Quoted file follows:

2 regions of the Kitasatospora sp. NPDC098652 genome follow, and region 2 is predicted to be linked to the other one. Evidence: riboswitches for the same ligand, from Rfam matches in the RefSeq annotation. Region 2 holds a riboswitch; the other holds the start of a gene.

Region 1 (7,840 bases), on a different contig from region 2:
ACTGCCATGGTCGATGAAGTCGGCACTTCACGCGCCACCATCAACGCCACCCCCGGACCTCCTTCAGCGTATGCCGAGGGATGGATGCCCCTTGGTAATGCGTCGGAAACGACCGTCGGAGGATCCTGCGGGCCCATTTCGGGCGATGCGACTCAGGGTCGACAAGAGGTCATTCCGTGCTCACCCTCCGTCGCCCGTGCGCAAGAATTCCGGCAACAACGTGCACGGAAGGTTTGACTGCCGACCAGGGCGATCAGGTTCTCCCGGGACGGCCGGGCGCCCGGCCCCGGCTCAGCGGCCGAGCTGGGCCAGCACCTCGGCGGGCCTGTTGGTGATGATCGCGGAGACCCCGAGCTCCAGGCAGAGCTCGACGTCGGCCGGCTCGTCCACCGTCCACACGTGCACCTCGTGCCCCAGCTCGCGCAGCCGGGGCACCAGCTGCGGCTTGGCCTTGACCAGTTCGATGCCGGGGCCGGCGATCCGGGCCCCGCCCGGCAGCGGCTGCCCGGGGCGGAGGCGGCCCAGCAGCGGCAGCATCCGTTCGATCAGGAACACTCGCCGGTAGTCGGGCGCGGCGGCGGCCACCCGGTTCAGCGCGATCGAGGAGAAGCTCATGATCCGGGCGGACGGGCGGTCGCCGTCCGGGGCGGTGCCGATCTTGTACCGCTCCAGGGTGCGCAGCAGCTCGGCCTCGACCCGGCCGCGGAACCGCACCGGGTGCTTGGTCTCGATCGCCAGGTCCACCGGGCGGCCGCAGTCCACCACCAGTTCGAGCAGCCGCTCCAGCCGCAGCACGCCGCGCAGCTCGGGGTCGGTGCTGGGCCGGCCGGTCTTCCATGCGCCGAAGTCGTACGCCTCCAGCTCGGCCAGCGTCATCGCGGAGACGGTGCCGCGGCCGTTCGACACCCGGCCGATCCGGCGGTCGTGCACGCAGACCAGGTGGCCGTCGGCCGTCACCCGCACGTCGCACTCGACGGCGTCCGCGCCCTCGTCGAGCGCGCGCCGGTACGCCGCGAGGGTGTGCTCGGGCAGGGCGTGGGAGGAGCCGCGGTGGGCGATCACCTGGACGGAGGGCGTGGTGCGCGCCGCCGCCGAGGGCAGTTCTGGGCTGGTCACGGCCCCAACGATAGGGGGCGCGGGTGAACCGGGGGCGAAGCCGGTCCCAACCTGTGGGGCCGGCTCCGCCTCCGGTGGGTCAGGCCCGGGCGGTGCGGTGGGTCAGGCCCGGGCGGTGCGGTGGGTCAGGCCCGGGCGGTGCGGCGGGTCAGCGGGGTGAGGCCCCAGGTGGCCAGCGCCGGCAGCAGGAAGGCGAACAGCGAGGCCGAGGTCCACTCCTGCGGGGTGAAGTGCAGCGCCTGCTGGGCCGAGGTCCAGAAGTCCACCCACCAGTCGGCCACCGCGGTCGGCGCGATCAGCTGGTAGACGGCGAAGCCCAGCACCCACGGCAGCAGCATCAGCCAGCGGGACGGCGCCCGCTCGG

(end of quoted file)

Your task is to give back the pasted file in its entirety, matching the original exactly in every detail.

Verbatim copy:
2 regions of the Kitasatospora sp. NPDC098652 genome follow, and region 2 is predicted to be linked to the other one. Evidence: riboswitches for the same ligand, from Rfam matches in the RefSeq annotation. Region 2 holds a riboswitch; the other holds the start of a gene.

Region 1 (7,840 bases), on a different contig from region 2:
ACTGCCATGGTCGATGAAGTCGGCACTTCACGCGCCACCATCAACGCCACCCCCGGACCTCCTTCAGCGTATGCCGAGGGATGGATGCCCCTTGGTAATGCGTCGGAAACGACCGTCGGAGGATCCTGCGGGCCCATTTCGGGCGATGCGACTCAGGGTCGACAAGAGGTCATTCCGTGCTCACCCTCCGTCGCCCGTGCGCAAGAATTCCGGCAACAACGTGCACGGAAGGTTTGACTGCCGACCAGGGCGATCAGGTTCTCCCGGGACGGCCGGGCGCCCGGCCCCGGCTCAGCGGCCGAGCTGGGCCAGCACCTCGGCGGGCCTGTTGGTGATGATCGCGGAGACCCCGAGCTCCAGGCAGAGCTCGACGTCGGCCGGCTCGTCCACCGTCCACACGTGCACCTCGTGCCCCAGCTCGCGCAGCCGGGGCACCAGCTGCGGCTTGGCCTTGACCAGTTCGATGCCGGGGCCGGCGATCCGGGCCCCGCCCGGCAGCGGCTGCCCGGGGCGGAGGCGGCCCAGCAGCGGCAGCATCCGTTCGATCAGGAACACTCGCCGGTAGTCGGGCGCGGCGGCGGCCACCCGGTTCAGCGCGATCGAGGAGAAGCTCATGATCCGGGCGGACGGGCGGTCGCCGTCCGGGGCGGTGCCGATCTTGTACCGCTCCAGGGTGCGCAGCAGCTCGGCCTCGACCCGGCCGCGGAACCGCACCGGGTGCTTGGTCTCGATCGCCAGGTCCACCGGGCGGCCGCAGTCCACCACCAGTTCGAGCAGCCGCTCCAGCCGCAGCACGCCGCGCAGCTCGGGGTCGGTGCTGGGCCGGCCGGTCTTCCATGCGCCGAAGTCGTACGCCTCCAGCTCGGCCAGCGTCATCGCGGAGACGGTGCCGCGGCCGTTCGACACCCGGCCGATCCGGCGGTCGTGCACGCAGACCAGGTGGCCGTCGGCCGTCACCCGCACGTCGCACTCGACGGCGTCCGCGCCCTCGTCGAGCGCGCGCCGGTACGCCGCGAGGGTGTGCTCGGGCAGGGCGTGGGAGGAGCCGCGGTGGGCGATCACCTGGACGGAGGGCGTGGTGCGCGCCGCCGCCGAGGGCAGTTCTGGGCTGGTCACGGCCCCAACGATAGGGGGCGCGGGTGAACCGGGGGCGAAGCCGGTCCCAACCTGTGGGGCCGGCTCCGCCTCCGGTGGGTCAGGCCCGGGCGGTGCGGTGGGTCAGGCCCGGGCGGTGCGGTGGGTCAGGCCCGGGCGGTGCGGCGGGTCAGCGGGGTGAGGCCCCAGGTGGCCAGCGCCGGCAGCAGGAAGGCGAACAGCGAGGCCGAGGTCCACTCCTGCGGGGTGAAGTGCAGCGCCTGCTGGGCCGAGGTCCAGAAGTCCACCCACCAGTCGGCCACCGCGGTCGGCGCGATCAGCTGGTAGACGGCGAAGCCCAGCACCCACGGCAGCAGCATCAGCCAGCGGGACGGCGCCCGCTCGG